The similiarities end there because while Haddon is a writing a family story about a specific incident, Boyce is writing about a large incident that happens to a specific family. The difference is notable because Boyce makes a mistake that I don't think Haddon would fall into.
The mistake Boyce makes is that he uses a religious group to make a point, but he gets a whole bunch of facts wrong (and they're not the narrator's wrong facts, they are the author's wrong facts). And unfortunately, the group he picked is a group that I happen to know something about, being one of them, which is Latter-Day Saints.
Boyce is using the group to make a point. The story is about two brothers who find a sack of pounds two weeks before Britain goes over to the Euro. And they have to figure out what to do with it (other than give it back). The younger brother, who is fascinated by Saints (Catholic, not Mormon), wants to do something good, which sounds more sanctimonious than it is. And the older brother just wants to dispose of the money successfully. But what they discover is (1) inflation is a problem since if you offer ten bucks to a fellow student to get your lunch for you, they're going to demand more for anything harder; (2) everybody wants money, not just greedy capitalists but well-meaning charities as well. Money is complicated. Money can do good. Inflation is bad. It's really a very clever book.
They also discover that people become unprincipled over money. Which is where the Latter-Day Saints come in. They are used as the token religious group that says it is anti-money, until you offer them some when they will turn into liars.
Now, Boyce's treatment of this part of the book is very light, and I'm not particularly opposed to his use of Latter-Day Saints. It's just, he got so many details wrong.
First of all, he describes the Latter-Day Saints as wearing white shirts and not owning anything. So, it sounds like he is describing missionaries, especially since he throws in bits about them being young and talking with different accents. And they ride bikes too. There's only three of them, but hey, maybe there's only three (rather than four; pairs of two) in England. The narrator gets the idea that the Saints live in some kind of commune (which is sort of accurate) which is why he gives them money.
In other words, from the narrator's point of view, it makes perfect sense that he would think what he does and make the assumptions that he does, and minor details, like one of the Mormons, Eli (where are their nametages?), coming over on his own to install a security camera in the kid's house shouldn't be that big a deal. And the fact that they carry briefcases to the laundramat. Do missionaries in England carry briefcases? Anyway, details-semtails, who cares?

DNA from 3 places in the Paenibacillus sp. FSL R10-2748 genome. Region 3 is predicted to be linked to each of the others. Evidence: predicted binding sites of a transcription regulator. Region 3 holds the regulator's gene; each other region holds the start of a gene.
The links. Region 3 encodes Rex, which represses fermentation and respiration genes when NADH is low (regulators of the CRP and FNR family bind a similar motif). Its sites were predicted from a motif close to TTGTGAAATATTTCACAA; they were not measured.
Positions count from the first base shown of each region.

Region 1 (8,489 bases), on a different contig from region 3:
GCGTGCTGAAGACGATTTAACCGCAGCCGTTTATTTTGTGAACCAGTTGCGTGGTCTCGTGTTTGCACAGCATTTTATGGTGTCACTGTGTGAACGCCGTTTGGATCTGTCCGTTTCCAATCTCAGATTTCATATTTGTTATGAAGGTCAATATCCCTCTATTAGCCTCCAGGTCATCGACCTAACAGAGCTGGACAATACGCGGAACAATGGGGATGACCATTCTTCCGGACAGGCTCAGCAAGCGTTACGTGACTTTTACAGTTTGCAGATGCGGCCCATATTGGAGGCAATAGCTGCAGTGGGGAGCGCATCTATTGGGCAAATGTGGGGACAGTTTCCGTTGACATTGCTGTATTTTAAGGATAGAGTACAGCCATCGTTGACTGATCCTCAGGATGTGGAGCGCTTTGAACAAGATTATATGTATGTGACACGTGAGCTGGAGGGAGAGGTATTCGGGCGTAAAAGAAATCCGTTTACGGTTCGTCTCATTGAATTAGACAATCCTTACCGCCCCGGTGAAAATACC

Except the author does know enough to have the narrator go to www.latterdaysaints.org as a link (it gets you to www.mormon.org.) and also for the narrator to learn about the Mountain Meadows Massacre. Except that (1) you wouldn't learn about the Mountain Meadows Massacre on www.mormon.org (although you probably could at the Church History site on www.lds.org if you searched hard enough) and (2) www.mormon.org does not refer to Joseph Smith as wearing "spectacles" (in any way; I checked) when he translated the Book of Mormon (although some Mormons do believe that).
In other words, the kid is bright enough to find out about "spectacles" and the Mountain Meadows Massacre but too dumb to figure out that these are Mormon missionaries.
Personally, I don't think they are suppose to be Mormon missionaries, which is too bad because I could see a house of Mormon missionaries taking 3,000 pounds and buying VCRs and stuff and not telling anyone, including their Mission President. I actually think that is a big hoot of an idea. But, as I say, I don't think that's what the author is aiming for. For the sake of theme, he wanted some ultra-religious cult, the kind of organization where "they all lived together in the same house and in the daytime they all went off together like the twelve Apostles" and where "they walk[ed] in a line . . . as they passed you they would each nod at you, one after the other, like ducks in a shooting gallery" (which is cute writing, but I've never in my life seen 20 year Mormon missionaries act like that, even the really uptight ones), but he didn't actually know any cults, so instead of inventing one, he picked a random weirdo religious group out of the air . . . and didn't even bother to research his own link. It's pretty obvious that the kid's internet research is whatever little bits of info Boyce actually knows about Mormons, and he lays out those bits in the text so that he can have the kid say, "It was all a bit literal," which again, is a fairly funny remark, except that the kid means it negatively and this is a kid who is so literal that he buys a whole bunch of birds from a pet shop and releases them like Francis of Assisi. But the kid isn't negative about Francis of Assisi so why is he negative about Mormon theology? Unless the author just wanted him to be negative about Mormon theology.
In other words, after awhile, it started feeling a bit anti-Mormon. It doesn't quite cross the line, I still recommend the book, but as my parents used to say about anti-Mormon pamphlets at the Hill Cumorah Pageant, "I could write better stuff than this."
(Of course, the biggest problem, is that Mormons aren't even vaguely anti-money--collectively, at least--those corrupt American capitalists--which makes them a darn funny group to use in this respect.)